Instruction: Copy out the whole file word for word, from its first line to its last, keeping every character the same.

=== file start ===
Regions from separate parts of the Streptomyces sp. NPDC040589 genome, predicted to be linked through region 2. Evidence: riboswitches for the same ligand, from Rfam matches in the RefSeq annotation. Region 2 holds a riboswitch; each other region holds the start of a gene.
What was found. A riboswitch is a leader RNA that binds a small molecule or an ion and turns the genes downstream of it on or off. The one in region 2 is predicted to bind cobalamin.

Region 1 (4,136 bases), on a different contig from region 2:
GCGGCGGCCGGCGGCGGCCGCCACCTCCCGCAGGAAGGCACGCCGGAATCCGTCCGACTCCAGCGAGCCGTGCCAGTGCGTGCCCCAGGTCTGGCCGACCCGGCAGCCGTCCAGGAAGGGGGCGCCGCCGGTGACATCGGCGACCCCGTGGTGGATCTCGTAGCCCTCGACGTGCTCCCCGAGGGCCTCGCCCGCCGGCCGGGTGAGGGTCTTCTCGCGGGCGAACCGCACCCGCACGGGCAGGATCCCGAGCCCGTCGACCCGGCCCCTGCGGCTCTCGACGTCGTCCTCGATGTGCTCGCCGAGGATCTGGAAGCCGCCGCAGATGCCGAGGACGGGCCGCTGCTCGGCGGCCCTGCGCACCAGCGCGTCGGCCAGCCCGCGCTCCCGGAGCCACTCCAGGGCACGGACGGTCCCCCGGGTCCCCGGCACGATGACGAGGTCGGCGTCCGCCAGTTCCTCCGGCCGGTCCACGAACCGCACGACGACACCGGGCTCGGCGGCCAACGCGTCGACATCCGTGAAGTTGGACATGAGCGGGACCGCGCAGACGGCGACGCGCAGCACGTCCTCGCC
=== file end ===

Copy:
Regions from separate parts of the Streptomyces sp. NPDC040589 genome, predicted to be linked through region 2. Evidence: riboswitches for the same ligand, from Rfam matches in the RefSeq annotation. Region 2 holds a riboswitch; each other region holds the start of a gene.
What was found. A riboswitch is a leader RNA that binds a small molecule or an ion and turns the genes downstream of it on or off. The one in region 2 is predicted to bind cobalamin.

Region 1 (4,136 bases), on a different contig from region 2:
GCGGCGGCCGGCGGCGGCCGCCACCTCCCGCAGGAAGGCACGCCGGAATCCGTCCGACTCCAGCGAGCCGTGCCAGTGCGTGCCCCAGGTCTGGCCGACCCGGCAGCCGTCCAGGAAGGGGGCGCCGCCGGTGACATCGGCGACCCCGTGGTGGATCTCGTAGCCCTCGACGTGCTCCCCGAGGGCCTCGCCCGCCGGCCGGGTGAGGGTCTTCTCGCGGGCGAACCGCACCCGCACGGGCAGGATCCCGAGCCCGTCGACCCGGCCCCTGCGGCTCTCGACGTCGTCCTCGATGTGCTCGCCGAGGATCTGGAAGCCGCCGCAGATGCCGAGGACGGGCCGCTGCTCGGCGGCCCTGCGCACCAGCGCGTCGGCCAGCCCGCGCTCCCGGAGCCACTCCAGGGCACGGACGGTCCCCCGGGTCCCCGGCACGATGACGAGGTCGGCGTCCGCCAGTTCCTCCGGCCGGTCCACGAACCGCACGACGACACCGGGCTCGGCGGCCAACGCGTCGACATCCGTGAAGTTGGACATGAGCGGGACCGCGCAGACGGCGACGCGCAGCACGTCCTCGCC